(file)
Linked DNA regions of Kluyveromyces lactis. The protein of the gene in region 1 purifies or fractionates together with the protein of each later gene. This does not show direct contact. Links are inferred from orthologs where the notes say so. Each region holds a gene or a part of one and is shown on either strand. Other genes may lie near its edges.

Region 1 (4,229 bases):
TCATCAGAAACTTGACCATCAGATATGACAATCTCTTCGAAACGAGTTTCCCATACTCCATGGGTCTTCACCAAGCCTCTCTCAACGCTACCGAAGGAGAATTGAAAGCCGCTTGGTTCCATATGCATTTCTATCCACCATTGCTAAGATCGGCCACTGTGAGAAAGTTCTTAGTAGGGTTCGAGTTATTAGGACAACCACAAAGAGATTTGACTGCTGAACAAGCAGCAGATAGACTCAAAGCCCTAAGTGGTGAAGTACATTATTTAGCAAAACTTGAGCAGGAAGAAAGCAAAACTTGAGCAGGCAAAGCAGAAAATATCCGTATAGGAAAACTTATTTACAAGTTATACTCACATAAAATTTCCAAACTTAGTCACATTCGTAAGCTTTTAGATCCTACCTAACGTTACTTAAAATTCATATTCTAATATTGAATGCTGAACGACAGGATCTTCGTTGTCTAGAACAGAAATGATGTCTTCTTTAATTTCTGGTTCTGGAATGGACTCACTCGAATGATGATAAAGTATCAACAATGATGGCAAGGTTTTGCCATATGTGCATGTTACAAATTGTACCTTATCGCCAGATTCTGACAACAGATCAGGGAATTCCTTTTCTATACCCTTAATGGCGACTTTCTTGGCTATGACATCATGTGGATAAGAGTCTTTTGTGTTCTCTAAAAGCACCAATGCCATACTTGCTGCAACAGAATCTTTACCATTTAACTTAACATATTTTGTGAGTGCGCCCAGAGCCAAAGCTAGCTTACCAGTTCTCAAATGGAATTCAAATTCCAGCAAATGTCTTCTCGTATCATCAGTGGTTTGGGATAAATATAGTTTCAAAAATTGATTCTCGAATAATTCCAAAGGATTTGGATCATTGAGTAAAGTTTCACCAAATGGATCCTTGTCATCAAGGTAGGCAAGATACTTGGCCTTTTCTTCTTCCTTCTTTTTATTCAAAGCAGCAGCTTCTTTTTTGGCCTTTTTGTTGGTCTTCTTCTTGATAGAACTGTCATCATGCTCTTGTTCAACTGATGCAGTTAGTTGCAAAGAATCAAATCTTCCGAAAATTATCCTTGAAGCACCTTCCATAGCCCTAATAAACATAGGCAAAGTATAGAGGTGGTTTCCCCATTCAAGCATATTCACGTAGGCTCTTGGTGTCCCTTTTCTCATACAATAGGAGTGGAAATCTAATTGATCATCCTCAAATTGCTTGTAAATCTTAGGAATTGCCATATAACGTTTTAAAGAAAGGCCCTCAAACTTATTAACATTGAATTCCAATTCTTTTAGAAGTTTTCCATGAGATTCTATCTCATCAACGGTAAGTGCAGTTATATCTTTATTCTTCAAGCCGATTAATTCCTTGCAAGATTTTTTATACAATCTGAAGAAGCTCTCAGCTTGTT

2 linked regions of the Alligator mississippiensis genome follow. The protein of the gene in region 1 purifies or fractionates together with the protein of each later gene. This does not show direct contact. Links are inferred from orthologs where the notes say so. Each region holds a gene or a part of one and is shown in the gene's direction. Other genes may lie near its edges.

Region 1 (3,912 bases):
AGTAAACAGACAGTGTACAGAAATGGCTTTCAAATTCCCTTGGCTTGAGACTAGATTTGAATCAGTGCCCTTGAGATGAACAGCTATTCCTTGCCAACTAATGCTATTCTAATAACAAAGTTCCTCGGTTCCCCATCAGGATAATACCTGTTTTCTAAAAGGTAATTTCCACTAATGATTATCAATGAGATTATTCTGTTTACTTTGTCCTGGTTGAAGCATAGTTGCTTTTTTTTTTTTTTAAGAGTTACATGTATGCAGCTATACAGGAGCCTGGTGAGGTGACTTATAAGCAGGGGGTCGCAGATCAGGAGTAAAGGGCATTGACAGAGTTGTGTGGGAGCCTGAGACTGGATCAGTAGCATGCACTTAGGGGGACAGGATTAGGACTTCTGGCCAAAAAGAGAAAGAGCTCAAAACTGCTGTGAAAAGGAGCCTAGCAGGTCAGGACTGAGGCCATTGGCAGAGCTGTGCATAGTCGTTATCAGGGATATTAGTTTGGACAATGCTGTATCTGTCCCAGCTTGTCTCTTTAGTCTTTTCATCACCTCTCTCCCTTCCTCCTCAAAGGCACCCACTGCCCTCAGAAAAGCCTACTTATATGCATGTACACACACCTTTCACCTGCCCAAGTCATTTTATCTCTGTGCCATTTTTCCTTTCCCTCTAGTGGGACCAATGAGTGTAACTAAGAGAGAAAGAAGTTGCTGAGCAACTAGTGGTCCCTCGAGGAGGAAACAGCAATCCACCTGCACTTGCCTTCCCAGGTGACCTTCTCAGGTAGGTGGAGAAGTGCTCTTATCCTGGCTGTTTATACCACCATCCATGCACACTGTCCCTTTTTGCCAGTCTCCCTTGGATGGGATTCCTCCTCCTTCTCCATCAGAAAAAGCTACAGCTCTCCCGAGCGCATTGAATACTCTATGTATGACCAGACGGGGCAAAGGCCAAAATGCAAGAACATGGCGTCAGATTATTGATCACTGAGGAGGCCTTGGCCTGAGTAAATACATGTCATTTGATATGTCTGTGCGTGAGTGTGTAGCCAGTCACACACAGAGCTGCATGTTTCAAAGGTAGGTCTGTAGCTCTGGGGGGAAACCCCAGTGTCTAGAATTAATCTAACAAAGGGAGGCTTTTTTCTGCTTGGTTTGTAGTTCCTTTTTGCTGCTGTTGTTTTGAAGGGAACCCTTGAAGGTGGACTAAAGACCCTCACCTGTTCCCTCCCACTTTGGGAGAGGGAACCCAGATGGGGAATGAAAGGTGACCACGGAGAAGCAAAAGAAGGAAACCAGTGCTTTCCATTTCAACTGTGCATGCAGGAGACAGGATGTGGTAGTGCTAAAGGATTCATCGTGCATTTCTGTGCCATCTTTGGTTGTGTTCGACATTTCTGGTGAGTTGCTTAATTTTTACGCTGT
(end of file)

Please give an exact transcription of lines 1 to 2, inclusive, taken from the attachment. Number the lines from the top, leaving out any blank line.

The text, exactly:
Linked DNA regions of Kluyveromyces lactis. The protein of the gene in region 1 purifies or fractionates together with the protein of each later gene. This does not show direct contact. Links are inferred from orthologs where the notes say so. Each region holds a gene or a part of one and is shown on either strand. Other genes may lie near its edges.

Region 1 (4,229 bases):